Increased temperature disrupts chemical communication in some species but not others: The importance of local adaptation and distribution

Date

2018

Authors

Iglesias-Carrasco, Maider
Head, Megan
Martin, Jose
Cabido, Carlos

Journal Title

Journal ISSN

Volume Title

Publisher

John Wiley & Sons Inc

Abstract

Environmental conditions experienced by a species during its evolutionary history may shape the signals it uses for communication. Consequently, rapid environmental changes may lead to less effective signals, which interfere with communication between individuals, altering life history traits such as predator detection and mate searching. Increased temperature can reduce the efficacy of scent marks released by male lizards, but the extent to which this negative effect is related to specific biological traits and evolutionary histories across species and populations have not been explored. We experimentally tested how increased temperature affects the efficacy of chemical signals of high‐ and low‐altitude populations of three lizard species that differ in their ecological requirements and altitudinal distributions. We tested the behavioral chemosensory responses of males from each species and population to male scent marks that had been incubated at one of two temperatures (cold 16°C or hot 20°C). In high‐altitude populations of a mountain species (Iberolacerta monticola), the efficacy of chemical signals (i.e., latency time and number of tongue flicks) was lower after scent marks had been exposed to a hot temperature. The temperature that scent marks were incubated at did not affect the efficacy of chemical signals in a ubiquitous species (Podarcis muralis) or another mountain species (I. bonalli). Our results suggest that specific ecological traits arising through local adaptation to restricted distributions may be important in determining species vulnerability to climatic change.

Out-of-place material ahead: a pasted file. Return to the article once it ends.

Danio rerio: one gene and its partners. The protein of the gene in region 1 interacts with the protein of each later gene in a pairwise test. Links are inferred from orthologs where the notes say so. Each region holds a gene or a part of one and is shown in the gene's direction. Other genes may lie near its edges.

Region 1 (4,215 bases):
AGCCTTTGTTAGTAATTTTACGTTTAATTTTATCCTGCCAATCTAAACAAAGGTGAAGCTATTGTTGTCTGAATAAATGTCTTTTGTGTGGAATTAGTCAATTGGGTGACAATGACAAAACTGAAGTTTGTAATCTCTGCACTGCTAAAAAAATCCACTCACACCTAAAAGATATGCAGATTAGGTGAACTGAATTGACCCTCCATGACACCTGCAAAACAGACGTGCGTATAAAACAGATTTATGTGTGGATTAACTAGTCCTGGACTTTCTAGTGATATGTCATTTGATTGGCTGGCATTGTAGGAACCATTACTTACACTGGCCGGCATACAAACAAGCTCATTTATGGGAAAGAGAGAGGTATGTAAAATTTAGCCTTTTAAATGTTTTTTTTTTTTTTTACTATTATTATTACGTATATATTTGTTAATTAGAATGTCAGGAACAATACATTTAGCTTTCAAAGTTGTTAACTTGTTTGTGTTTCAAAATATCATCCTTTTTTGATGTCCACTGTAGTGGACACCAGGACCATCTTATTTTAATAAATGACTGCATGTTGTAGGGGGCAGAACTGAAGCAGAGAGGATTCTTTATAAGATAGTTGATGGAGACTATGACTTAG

Description

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Citation

Source

Ecology and Evolution

Type

Journal article

Book Title

Entity type

Access Statement

Open Access

License Rights

Creative Commons Attribution License

DOI

10.1002/ece3.3646

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